June 16, 2014 (KHARTOUM) – The chieftain of the Misseriya tribe’s branch known as the Mekainees al-Mazaghna, Daoud Malik Hadada has denied involvement of his tribesmen in attacks against Ngok Dinka on Sunday in the contested area of Abyei which led to the killing of 4 people and looting of 66 head of cattle.
- Soldiers on patrol in the contested oil-producing area of Abyei, which is claimed by both Sudan and South Sudan (Photo: Reuters)
The paramount chief of the nine Ngok Dinka chiefdoms of the disputed region of Abyei, Bulabek Deng Kuol, had said that the attack was carried out by a group of Misseriya and the Sudanese army.
“The attackers used a very advanced tactic that is much bigger than the capabilities of the Misseriya. This is an organised force”, Kuol said.
The Sudanese army has yet to confirm or deny these claims.
Hadada told Sudan Tribune that his tribesmen live in Dafra area which is located 50 kilometers north of the Ngok Dinka areas, underscoring that Misseriya herders did not travel to Ngok Dinka area of Agok which is located 30 kilometers south of Abyei.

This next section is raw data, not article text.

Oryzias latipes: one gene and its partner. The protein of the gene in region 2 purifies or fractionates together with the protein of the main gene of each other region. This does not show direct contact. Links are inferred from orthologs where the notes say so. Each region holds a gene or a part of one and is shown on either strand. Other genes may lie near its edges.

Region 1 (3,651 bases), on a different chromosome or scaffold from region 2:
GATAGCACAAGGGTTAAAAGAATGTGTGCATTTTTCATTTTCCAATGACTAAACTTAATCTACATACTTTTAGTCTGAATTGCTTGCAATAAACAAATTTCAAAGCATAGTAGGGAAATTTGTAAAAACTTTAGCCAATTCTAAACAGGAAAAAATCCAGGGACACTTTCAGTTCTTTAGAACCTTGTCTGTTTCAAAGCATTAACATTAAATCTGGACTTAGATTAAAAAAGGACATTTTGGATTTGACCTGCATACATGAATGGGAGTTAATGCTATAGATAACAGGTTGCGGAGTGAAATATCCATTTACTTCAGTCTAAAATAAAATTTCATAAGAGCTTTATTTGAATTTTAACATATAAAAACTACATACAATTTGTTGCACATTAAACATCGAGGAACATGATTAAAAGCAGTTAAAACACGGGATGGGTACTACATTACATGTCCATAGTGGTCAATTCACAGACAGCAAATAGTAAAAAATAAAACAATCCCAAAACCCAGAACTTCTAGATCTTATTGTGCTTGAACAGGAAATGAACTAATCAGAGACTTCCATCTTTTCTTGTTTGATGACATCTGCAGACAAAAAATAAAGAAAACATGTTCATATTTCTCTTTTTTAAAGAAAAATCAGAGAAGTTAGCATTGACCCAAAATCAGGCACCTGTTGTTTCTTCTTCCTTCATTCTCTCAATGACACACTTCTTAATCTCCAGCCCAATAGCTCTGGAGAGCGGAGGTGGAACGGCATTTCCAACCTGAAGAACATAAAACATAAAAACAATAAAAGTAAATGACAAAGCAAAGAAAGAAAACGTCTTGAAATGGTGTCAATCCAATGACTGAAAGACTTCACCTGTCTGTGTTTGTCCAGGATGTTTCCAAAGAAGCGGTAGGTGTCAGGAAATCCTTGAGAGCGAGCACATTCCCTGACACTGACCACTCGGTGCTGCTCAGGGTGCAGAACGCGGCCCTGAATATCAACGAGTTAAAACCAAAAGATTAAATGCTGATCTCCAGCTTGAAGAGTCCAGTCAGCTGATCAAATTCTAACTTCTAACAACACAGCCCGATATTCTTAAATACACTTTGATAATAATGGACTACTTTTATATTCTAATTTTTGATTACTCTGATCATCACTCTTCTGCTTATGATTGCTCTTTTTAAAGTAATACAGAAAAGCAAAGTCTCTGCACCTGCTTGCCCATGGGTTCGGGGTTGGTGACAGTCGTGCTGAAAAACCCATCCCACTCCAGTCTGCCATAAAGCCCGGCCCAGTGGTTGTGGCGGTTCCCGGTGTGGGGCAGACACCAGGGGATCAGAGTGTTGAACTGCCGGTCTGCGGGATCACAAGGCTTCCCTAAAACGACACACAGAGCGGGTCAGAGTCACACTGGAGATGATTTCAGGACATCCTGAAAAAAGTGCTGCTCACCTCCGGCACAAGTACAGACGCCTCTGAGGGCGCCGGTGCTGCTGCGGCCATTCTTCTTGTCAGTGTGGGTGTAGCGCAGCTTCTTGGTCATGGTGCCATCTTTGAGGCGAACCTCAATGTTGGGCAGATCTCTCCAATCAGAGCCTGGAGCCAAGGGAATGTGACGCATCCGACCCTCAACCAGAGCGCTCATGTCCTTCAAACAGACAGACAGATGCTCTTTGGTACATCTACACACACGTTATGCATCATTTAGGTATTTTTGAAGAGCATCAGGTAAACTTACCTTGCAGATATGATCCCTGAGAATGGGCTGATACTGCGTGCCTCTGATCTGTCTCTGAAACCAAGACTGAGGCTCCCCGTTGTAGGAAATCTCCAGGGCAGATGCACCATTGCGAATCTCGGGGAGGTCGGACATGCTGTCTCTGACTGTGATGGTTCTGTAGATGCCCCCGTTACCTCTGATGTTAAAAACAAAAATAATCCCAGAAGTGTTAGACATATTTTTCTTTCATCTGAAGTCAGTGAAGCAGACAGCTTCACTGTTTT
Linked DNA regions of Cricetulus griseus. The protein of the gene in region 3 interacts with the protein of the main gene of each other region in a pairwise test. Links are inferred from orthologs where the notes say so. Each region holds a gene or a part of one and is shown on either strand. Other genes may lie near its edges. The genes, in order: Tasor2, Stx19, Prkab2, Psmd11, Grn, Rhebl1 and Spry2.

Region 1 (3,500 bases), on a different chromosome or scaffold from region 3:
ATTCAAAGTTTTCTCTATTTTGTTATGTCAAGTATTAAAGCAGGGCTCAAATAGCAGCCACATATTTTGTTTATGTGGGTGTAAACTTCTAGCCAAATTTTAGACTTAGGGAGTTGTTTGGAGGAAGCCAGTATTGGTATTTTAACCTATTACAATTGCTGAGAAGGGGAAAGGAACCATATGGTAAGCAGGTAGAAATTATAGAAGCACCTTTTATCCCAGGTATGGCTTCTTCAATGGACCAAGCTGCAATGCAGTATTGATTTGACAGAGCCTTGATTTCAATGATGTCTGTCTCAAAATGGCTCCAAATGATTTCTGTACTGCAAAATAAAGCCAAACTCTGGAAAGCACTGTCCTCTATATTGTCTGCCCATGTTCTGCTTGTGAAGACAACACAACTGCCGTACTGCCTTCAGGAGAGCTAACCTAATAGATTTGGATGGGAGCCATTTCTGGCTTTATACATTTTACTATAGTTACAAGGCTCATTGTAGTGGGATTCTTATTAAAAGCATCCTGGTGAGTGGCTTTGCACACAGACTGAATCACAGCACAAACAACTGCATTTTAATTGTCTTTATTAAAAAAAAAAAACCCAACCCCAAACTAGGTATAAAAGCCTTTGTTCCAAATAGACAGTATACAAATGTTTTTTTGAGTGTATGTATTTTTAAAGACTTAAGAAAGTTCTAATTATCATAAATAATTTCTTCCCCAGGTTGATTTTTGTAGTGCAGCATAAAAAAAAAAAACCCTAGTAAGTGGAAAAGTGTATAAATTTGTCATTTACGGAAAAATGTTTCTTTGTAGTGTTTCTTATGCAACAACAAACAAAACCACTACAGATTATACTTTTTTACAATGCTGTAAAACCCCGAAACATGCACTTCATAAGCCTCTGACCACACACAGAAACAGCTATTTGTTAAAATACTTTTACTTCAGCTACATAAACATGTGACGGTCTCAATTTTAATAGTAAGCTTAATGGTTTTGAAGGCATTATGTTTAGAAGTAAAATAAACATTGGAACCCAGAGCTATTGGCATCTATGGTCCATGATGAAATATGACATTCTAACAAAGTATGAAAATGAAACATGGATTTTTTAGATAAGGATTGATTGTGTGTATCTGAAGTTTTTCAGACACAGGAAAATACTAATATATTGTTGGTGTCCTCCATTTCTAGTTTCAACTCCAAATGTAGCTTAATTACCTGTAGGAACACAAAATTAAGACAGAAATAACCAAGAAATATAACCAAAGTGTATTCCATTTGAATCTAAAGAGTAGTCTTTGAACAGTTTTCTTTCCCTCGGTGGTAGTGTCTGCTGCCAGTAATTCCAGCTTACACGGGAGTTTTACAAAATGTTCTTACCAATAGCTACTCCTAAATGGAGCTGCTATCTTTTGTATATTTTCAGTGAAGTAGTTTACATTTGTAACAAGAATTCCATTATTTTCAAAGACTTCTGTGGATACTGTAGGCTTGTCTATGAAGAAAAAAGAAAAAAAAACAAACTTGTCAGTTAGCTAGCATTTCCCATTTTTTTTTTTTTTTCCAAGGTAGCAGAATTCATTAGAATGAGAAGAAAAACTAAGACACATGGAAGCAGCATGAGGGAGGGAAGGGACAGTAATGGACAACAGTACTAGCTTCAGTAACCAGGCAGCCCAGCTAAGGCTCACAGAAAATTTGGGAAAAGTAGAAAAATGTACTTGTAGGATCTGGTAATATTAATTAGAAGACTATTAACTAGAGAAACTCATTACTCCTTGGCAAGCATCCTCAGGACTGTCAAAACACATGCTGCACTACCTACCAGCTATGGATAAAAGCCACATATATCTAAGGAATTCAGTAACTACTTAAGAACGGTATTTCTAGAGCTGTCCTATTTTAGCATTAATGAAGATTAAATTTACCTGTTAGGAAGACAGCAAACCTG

He stressed that there are no Sudanese troops in Abyei, saying the United Nations Interim Security Force for Abyei (UNISFA) is the only force present in the area.
The tribal chief predicted that clashes likely took place between Ngok Dinka and Nuer tribes in Abiemnom area which is located 20 kilometers away from Abyei, pointing to tensions between the two tribes due to the ongoing conflict in South Sudan.
The Arab Misseriya nomads spend around 8 months south of Abyei area every year for grazing before they travel north along with their livestock which is estimated at 10 million head of cattle.
Juba claims that Sudan is trying to forcefully settle members of the Khartoum-aligned Misseriya tribe in the hopes this would block any attempt by its Ngok Dinka residents to return the area to the South from where it was transferred to the Kordofan region in central Sudan in 1905 during the colonial era.
The status of Abyei was addressed in the 2005 Comprehensive Peace Agreement (CPA), but a planned referendum to decide the future of the region never went ahead due to disagreement over who would be eligible to vote.
Khartoum wants the Misseriya, who enter the area with their cattle for part the year, to participate, whereas Juba maintains that under the deal only those permanently residing in the area are eligible to take part.
After waiting almost three years for agreement between Khartoum and Juba over their plebiscite the Southern-aligned Ngok Dinka held a unilateral vote in October last year in which they almost unanimously opted to join South Sudan.
The voting result was dismissed by Khartoum and downplayed in Juba as the South Sudanese government did not want to jeopardize its renewed ability to export its oil through Sudanese territory.